Seven comprehensive reports developed by our EPC program were used to update Federal opioid-prescribing guidelines. While clinical guidelines need to be refined through the experience of real-world implementation, we at AHRQ believe that they must be built on the best available evidence.
Additionally, AHRQ supported development of the Medication-Assisted Treatment (MAT) for Opioid Use Disorder Playbook, a comprehensive guide for implementing MAT in primary care and other settings. The online, interactive playbook contains the latest guidance, tools, and resources to address MAT implementation. Primary care is foundational to equitable, accessible, high-quality healthcare. Tools like these empower primary care professionals and practices to serve their communities.
Improving Patient Safety
AHRQ co-chaired the 27-member National Steering Committee for Patient Safety, which developed Safer Together: A National Action Plan to Advance Patient Safety. This report provides a blueprint for safer care and reduction of harm to patients and caregivers. The report and a companion implementation resource guide provided the latest tactics, tools, and resources for immediate implementation.
In addition, AHRQ’s comprehensive Making Healthcare Safer III volume catalogs 47 practices that include medication management, diagnostic errors, healthcare-associated infections, and safe nursing practices that target patient safety improvement in hospitals, primary care practices, and long-term care facilities. The compendium’s richness is in large part due to two decades of patient safety research and implementation at AHRQ.
We released new data reporting tools for the national Network of Patient Safety Databases (NPSD). Developed as part of the Patient Safety and Quality Improvement Act of 2005, the NPSD contains non-identifiable data submitted by Patient Safety Organizations from across the country. This rich data source makes it possible to identify and track patient safety concerns and sets the stage for learning how to mitigate risks and reduce harm. To make the data accessible and useful to the public, AHRQ published three data reporting tools. The most recent NPSD Dashboards and Chartbooks reflect more than 1.7 million non-identifiable hospital patient safety reports.
Advancing Health Services Research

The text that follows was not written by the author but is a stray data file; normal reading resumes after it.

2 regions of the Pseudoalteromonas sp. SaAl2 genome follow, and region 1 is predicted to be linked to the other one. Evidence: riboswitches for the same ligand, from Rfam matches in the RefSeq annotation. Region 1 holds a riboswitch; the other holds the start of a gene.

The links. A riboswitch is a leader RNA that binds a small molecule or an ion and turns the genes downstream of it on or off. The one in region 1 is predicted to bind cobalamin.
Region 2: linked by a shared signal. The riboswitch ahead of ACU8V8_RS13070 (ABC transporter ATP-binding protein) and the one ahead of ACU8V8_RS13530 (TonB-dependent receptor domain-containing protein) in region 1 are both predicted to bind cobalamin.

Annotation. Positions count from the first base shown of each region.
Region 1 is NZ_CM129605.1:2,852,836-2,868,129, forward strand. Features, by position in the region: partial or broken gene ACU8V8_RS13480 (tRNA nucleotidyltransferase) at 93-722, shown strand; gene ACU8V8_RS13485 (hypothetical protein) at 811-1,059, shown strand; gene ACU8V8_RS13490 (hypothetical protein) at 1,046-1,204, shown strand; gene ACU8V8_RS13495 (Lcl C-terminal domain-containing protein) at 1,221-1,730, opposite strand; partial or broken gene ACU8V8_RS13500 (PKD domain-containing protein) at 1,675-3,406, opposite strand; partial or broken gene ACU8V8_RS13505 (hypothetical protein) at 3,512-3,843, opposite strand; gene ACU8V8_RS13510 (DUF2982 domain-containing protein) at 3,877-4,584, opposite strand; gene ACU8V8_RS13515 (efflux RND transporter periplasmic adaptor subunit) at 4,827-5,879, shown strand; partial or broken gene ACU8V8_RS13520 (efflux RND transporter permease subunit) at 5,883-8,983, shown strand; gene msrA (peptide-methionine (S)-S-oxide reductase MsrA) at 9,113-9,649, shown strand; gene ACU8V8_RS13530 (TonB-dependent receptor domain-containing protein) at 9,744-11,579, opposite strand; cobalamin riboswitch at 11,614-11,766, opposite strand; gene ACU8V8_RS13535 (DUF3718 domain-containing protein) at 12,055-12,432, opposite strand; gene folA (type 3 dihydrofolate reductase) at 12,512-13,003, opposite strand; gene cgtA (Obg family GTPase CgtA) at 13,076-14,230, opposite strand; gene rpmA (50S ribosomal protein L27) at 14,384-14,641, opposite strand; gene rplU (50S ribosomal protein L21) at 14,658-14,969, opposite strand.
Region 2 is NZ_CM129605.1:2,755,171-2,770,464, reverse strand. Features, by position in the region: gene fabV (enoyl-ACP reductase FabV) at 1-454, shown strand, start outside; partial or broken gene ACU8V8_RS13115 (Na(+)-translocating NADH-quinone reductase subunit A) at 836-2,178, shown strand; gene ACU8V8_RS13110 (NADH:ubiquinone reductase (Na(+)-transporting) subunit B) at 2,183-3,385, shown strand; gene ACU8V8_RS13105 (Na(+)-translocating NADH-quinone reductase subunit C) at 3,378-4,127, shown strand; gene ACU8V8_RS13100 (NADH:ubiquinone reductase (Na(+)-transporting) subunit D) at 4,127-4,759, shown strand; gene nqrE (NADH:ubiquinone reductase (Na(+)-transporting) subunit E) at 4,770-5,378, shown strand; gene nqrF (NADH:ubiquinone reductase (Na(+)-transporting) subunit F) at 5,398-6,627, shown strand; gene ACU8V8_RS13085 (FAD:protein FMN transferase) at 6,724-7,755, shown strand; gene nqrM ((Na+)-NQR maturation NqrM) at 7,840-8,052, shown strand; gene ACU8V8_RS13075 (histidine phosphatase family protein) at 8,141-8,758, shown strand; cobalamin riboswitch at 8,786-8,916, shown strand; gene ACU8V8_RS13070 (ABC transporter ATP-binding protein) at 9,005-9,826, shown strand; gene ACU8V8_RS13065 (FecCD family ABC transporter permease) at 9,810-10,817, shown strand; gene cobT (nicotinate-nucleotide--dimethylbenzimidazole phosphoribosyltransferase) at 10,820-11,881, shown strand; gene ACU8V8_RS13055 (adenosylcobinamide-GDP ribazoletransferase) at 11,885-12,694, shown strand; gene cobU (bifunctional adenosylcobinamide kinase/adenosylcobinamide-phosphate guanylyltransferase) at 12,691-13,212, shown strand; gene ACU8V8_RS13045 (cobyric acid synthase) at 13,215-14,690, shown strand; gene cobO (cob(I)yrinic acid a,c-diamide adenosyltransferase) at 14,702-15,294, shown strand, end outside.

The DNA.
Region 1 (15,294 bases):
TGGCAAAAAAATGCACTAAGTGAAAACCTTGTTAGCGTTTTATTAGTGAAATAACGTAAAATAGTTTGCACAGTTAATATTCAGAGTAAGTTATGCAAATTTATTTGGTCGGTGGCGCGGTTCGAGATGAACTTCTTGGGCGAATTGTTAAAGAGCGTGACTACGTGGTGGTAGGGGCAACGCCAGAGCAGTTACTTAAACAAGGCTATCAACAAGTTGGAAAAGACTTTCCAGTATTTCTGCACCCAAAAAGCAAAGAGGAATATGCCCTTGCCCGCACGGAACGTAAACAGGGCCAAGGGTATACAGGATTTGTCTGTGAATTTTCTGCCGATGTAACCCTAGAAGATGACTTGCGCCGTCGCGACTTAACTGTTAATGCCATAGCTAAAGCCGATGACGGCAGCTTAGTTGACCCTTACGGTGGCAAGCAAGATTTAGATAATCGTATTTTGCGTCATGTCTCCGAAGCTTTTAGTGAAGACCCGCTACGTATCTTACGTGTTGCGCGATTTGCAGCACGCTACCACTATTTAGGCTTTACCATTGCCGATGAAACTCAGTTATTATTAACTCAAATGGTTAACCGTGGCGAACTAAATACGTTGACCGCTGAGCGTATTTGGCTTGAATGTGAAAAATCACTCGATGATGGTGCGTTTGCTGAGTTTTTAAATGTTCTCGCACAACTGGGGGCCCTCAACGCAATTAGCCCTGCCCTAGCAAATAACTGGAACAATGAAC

As a national leader in funding health services research, we were gratified to publish the independent, comprehensive Health Services and Primary Care Research Study. The Congressionally mandated report, commissioned by AHRQ and conducted by RAND Corp., affirmed that minimal research overlap exists between Federal agencies and, importantly, suggested steps for improving the relevance, timeliness, and impact of health services and primary care research. AHRQ will use the report’s recommendations as we continue to explore how to increase the impact of our work.
As part of AHRQ’s ongoing effort to provide researchers with the best possible tools to answer healthcare’s most pressing questions, the Agency released a new Beta version of a database on SDOH. The database is designed for easy use and provides linkable SDOH-focused data to inform research and cutting-edge approaches to address emerging health issues and, ultimately, improve health outcomes.
Providing Data and Analytics to Advance Evidence-based Decision Making
In 2020, for the first time, AHRQ posted same-year, State-level monthly data on hospital utilization. Making this recent data available to researchers and policy makers represents a significant step forward to achieving a deeper understanding of the effect of the COVID-19 pandemic on hospital care in the U.S.
In 2020, AHRQ answered more than 1,000 requests from policy makers, researchers, and the public for MEPS data and analytic findings related to financing, coverage, and access to care in the U.S. healthcare system. This ongoing dissemination of data occurred as AHRQ took important strides toward developing an Insight Platform to provide Federal, State, and local policy makers with essential data in areas such as medical claims, physician supply, and social determinants of health.
Just this month we announced five winners in our challenge competition aimed at improving postpartum mental health among women in rural communities. Top prize winners developed innovative plans to identify women at risk and provide needed support. It was our fifth successful challenge and followed others that yielded creative advances in areas such as advancing care through patient self-assessments, predictive analytics, SDOH, and digital solutions to support transitions of care. All told, AHRQ has awarded more than $1 million in prize money since 2019 through challenge competitions.
As I’ve noted in this space before, we are at a cross-roads in healthcare delivery. Our collective efforts to improve the well-being of the American people come at a unique moment—an unprecedented period of enormous demographic changes, rapid restructuring across health systems, shifts from in-hospital care to new care settings, and the explosion of data and new technologies.
But as we look back on 2020, I could not be prouder in knowing that AHRQ’s many accomplishments were the result of selfless collaborations and a commitment to AHRQ’s broad mandate: to advance a 21st century healthcare system.
Gopal Khanna is director of AHRQ.